Owner is willing to sell but wants to avoid tax hit...HELP!

7 Replies

I have an owner who is interested in selling a building to me but wants to identify another property before he signs a contract (to avoid a large tax hit of $100K+). Obviously the easiest route would be to find him a property (which I am in search of), but wondering if anyone has had any luck in pitching some sort of strategic seller financing options or other options that could spread out his gains and/or reduce the tax hit. Any input would be much appreciated!

Originally posted by @Jeff Tyndall :

I have an owner who is interested in selling a building to me but wants to identify another property before he signs a contract (to avoid a large tax hit of $100K+). Obviously the easiest route would be to find him a property (which I am in search of), but wondering if anyone has had any luck in pitching some sort of strategic seller financing options or other options that could spread out his gains and/or reduce the tax hit. Any input would be much appreciated!

 Just do a Lease Option. It satisfies his needs if written up properly.

Originally posted by @Jeff Tyndall :

@Mike M. Thanks! Can you elaborate on, “if written up properly.” ? I have never executed a lease option before.

 And YOU shouldn't do it. You should have your attorney write it up. Basically you want the option for the length of time it takes him to find a 1031 exchange property it looks like to me. An attorney would word it so that it's acceptable to your state and to the IRS. "Don't try this at home". ;-) Let the attorney take care of the agreement, just tell him what you are trying to accomplish.

@Jeff Tyndall Is your owner looking to actively own the replacement property? Or is he open to a passive investment? If he is interested in a passive investment, he could 1031 the sale proceeds into a DST or NNN TIC sponsored by a real estate syndication. One of the benefits of a DST is providing liquidity and investment options to a reluctant, tax adverse seller.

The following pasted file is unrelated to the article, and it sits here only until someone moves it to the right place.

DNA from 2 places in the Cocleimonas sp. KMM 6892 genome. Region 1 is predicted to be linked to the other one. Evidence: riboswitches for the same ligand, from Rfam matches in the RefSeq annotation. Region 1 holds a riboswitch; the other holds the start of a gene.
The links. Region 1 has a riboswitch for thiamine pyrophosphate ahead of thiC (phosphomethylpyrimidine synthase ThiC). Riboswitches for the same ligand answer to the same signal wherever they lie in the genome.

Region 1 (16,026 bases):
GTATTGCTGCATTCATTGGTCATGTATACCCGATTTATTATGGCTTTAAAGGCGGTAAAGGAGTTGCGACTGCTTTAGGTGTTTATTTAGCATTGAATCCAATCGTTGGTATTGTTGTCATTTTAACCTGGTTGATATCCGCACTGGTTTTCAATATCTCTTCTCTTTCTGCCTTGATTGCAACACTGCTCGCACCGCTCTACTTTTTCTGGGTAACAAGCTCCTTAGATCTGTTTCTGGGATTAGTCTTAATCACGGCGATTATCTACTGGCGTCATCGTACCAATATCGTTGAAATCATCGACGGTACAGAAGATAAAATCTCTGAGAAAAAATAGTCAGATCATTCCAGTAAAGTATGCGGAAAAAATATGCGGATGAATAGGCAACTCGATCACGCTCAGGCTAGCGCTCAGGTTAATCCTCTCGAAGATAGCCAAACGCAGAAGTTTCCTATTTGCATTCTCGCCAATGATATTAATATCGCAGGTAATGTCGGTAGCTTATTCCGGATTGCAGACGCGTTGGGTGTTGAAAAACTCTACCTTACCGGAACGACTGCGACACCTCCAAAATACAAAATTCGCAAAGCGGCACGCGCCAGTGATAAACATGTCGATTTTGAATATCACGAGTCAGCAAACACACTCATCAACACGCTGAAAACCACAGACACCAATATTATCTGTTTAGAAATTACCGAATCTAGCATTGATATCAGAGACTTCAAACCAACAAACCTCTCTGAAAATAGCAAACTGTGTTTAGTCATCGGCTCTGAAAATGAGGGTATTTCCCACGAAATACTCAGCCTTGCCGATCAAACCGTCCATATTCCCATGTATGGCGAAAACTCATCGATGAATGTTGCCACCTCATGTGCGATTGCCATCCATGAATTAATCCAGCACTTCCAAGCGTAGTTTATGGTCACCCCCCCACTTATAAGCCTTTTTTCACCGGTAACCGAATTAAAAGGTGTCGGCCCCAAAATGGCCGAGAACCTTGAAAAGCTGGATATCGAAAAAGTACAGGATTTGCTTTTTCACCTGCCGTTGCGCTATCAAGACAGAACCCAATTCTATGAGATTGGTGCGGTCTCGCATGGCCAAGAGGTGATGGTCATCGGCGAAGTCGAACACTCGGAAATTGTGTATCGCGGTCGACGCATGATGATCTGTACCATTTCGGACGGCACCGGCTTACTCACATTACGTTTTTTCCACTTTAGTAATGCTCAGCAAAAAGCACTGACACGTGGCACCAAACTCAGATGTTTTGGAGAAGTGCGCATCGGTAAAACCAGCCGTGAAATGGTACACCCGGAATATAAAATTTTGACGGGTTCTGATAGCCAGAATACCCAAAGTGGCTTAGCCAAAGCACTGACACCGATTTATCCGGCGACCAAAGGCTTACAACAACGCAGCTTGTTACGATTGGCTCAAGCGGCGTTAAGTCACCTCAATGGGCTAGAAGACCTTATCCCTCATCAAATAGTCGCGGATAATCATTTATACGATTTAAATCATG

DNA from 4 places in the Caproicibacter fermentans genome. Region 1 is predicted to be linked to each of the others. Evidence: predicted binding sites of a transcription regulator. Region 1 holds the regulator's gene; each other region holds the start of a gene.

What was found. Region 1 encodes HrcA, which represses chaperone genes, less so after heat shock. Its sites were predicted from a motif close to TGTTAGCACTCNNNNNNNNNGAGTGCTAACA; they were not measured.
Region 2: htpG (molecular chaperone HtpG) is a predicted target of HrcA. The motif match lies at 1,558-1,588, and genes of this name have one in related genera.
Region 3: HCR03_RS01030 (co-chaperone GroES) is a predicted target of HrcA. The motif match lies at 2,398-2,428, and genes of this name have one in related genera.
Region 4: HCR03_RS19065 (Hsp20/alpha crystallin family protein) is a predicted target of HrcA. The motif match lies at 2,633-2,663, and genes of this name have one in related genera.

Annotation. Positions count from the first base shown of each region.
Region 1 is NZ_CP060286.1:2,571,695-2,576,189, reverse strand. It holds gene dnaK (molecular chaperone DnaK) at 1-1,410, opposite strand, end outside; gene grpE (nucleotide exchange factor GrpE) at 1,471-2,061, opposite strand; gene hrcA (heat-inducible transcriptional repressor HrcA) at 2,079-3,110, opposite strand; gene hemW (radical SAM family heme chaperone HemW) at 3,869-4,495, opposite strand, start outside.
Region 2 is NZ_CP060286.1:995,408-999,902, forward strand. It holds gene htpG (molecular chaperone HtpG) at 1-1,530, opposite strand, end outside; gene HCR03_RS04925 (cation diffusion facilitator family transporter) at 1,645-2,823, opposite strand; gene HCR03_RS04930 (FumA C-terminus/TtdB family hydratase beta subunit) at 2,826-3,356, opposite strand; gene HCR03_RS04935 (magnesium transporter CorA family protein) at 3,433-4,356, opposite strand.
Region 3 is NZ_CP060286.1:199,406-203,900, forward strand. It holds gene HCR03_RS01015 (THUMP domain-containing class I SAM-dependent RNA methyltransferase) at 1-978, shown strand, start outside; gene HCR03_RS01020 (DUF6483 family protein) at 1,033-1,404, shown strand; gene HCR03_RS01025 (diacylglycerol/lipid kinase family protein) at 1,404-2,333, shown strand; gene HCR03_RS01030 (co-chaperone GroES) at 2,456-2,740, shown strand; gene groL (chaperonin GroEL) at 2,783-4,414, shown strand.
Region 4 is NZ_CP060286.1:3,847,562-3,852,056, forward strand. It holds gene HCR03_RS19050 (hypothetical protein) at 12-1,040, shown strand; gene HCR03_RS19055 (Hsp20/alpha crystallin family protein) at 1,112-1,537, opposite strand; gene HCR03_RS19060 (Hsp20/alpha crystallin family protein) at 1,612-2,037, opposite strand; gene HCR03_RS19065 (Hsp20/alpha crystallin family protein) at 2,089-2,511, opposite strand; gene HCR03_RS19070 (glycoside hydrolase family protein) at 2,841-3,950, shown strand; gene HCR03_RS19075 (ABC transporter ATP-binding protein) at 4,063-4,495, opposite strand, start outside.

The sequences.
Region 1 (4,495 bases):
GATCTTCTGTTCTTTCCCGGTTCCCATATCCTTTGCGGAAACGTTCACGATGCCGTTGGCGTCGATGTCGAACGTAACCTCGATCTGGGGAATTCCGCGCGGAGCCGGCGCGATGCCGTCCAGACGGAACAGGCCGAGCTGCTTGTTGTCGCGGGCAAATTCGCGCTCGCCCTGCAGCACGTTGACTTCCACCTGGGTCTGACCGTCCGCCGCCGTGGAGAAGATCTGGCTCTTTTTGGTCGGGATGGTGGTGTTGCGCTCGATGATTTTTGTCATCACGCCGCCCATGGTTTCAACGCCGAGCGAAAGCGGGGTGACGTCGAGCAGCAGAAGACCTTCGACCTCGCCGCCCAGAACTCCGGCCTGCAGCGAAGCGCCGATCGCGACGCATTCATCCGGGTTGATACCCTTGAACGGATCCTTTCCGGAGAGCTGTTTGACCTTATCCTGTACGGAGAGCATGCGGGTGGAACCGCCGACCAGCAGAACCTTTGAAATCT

@Jeff Tyndall Delaware Statutory Trusts (DSTs) are securities that accredited investors can invest in. If your client is accredited (https://www.investopedia.com/terms/a/accreditedinvestor.asp), you can work with a financial advisor or a FINRA register representative like myself to find a suitable investment for your client. If they are not accredited, message me and I will give you the contact information for a colleague of mine that syndicates NNN TIC investments.

You can start researching DST real estate sponsors. I recommend my clients invest with establish companies, with years of experience, and great track records of results. Firms like, Inland Private Capital Corp, Bluerock Value Exchange, Cantor Fitzgerald, Passco, ExchangeRight.

The process is similar to purchasing any replacement property in a 1031 Exchange. You client sells the property, sends the money to a qualified intermediary, and identifies / purchases the DST. When identifying a DST, your client is purchasing a fractional interest in the underlying property. For example, he may purchase 1% ($100K) of 100 Main St DST.

One benefit of discussing DSTs with your client is you don't have to run around trying to find a property for him to identify. Each one of the sponsors I mentioned usually has a few DSTs that they are currently syndicating. 

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